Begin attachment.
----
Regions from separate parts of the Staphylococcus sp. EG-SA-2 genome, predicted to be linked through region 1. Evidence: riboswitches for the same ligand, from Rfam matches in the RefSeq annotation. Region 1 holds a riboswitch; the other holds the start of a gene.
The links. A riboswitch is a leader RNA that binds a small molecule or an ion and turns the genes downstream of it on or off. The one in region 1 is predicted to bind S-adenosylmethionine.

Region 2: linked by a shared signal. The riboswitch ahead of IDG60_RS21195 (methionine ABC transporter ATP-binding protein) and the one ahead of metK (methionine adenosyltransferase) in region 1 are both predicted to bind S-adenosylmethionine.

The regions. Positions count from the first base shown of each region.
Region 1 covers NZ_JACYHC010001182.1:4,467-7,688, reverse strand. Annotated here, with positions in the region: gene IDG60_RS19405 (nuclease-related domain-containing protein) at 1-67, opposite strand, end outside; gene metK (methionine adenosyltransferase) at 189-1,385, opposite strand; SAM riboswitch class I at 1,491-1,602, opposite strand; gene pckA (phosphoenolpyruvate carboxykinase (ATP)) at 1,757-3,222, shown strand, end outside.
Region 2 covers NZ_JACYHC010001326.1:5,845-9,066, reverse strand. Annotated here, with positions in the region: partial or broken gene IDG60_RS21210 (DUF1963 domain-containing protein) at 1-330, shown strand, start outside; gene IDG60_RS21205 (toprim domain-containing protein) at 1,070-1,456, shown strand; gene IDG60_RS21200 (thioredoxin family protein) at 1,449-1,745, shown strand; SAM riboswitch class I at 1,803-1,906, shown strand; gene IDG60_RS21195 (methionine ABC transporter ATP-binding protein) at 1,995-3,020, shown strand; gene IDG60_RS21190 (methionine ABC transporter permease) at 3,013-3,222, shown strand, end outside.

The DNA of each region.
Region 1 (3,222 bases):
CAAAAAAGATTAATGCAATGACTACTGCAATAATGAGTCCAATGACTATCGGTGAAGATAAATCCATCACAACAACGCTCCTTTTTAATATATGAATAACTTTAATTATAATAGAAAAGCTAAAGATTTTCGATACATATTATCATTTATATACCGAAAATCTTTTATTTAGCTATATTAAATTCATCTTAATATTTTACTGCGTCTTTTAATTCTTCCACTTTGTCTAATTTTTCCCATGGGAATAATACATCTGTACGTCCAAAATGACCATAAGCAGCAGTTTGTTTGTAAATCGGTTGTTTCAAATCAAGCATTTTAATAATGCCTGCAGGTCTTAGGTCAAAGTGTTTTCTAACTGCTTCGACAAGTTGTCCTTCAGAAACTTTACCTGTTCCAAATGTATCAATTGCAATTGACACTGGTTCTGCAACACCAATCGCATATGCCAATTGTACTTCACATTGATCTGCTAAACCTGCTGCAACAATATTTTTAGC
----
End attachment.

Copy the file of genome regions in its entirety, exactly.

Regions from separate parts of the Staphylococcus sp. EG-SA-2 genome, predicted to be linked through region 1. Evidence: riboswitches for the same ligand, from Rfam matches in the RefSeq annotation. Region 1 holds a riboswitch; the other holds the start of a gene.
The links. A riboswitch is a leader RNA that binds a small molecule or an ion and turns the genes downstream of it on or off. The one in region 1 is predicted to bind S-adenosylmethionine.

Region 2: linked by a shared signal. The riboswitch ahead of IDG60_RS21195 (methionine ABC transporter ATP-binding protein) and the one ahead of metK (methionine adenosyltransferase) in region 1 are both predicted to bind S-adenosylmethionine.

The regions. Positions count from the first base shown of each region.
Region 1 covers NZ_JACYHC010001182.1:4,467-7,688, reverse strand. Annotated here, with positions in the region: gene IDG60_RS19405 (nuclease-related domain-containing protein) at 1-67, opposite strand, end outside; gene metK (methionine adenosyltransferase) at 189-1,385, opposite strand; SAM riboswitch class I at 1,491-1,602, opposite strand; gene pckA (phosphoenolpyruvate carboxykinase (ATP)) at 1,757-3,222, shown strand, end outside.
Region 2 covers NZ_JACYHC010001326.1:5,845-9,066, reverse strand. Annotated here, with positions in the region: partial or broken gene IDG60_RS21210 (DUF1963 domain-containing protein) at 1-330, shown strand, start outside; gene IDG60_RS21205 (toprim domain-containing protein) at 1,070-1,456, shown strand; gene IDG60_RS21200 (thioredoxin family protein) at 1,449-1,745, shown strand; SAM riboswitch class I at 1,803-1,906, shown strand; gene IDG60_RS21195 (methionine ABC transporter ATP-binding protein) at 1,995-3,020, shown strand; gene IDG60_RS21190 (methionine ABC transporter permease) at 3,013-3,222, shown strand, end outside.

The DNA of each region.
Region 1 (3,222 bases):
CAAAAAAGATTAATGCAATGACTACTGCAATAATGAGTCCAATGACTATCGGTGAAGATAAATCCATCACAACAACGCTCCTTTTTAATATATGAATAACTTTAATTATAATAGAAAAGCTAAAGATTTTCGATACATATTATCATTTATATACCGAAAATCTTTTATTTAGCTATATTAAATTCATCTTAATATTTTACTGCGTCTTTTAATTCTTCCACTTTGTCTAATTTTTCCCATGGGAATAATACATCTGTACGTCCAAAATGACCATAAGCAGCAGTTTGTTTGTAAATCGGTTGTTTCAAATCAAGCATTTTAATAATGCCTGCAGGTCTTAGGTCAAAGTGTTTTCTAACTGCTTCGACAAGTTGTCCTTCAGAAACTTTACCTGTTCCAAATGTATCAATTGCAATTGACACTGGTTCTGCAACACCAATCGCATATGCCAATTGTACTTCACATTGATCTGCTAAACCTGCTGCAACAATATTTTTAGC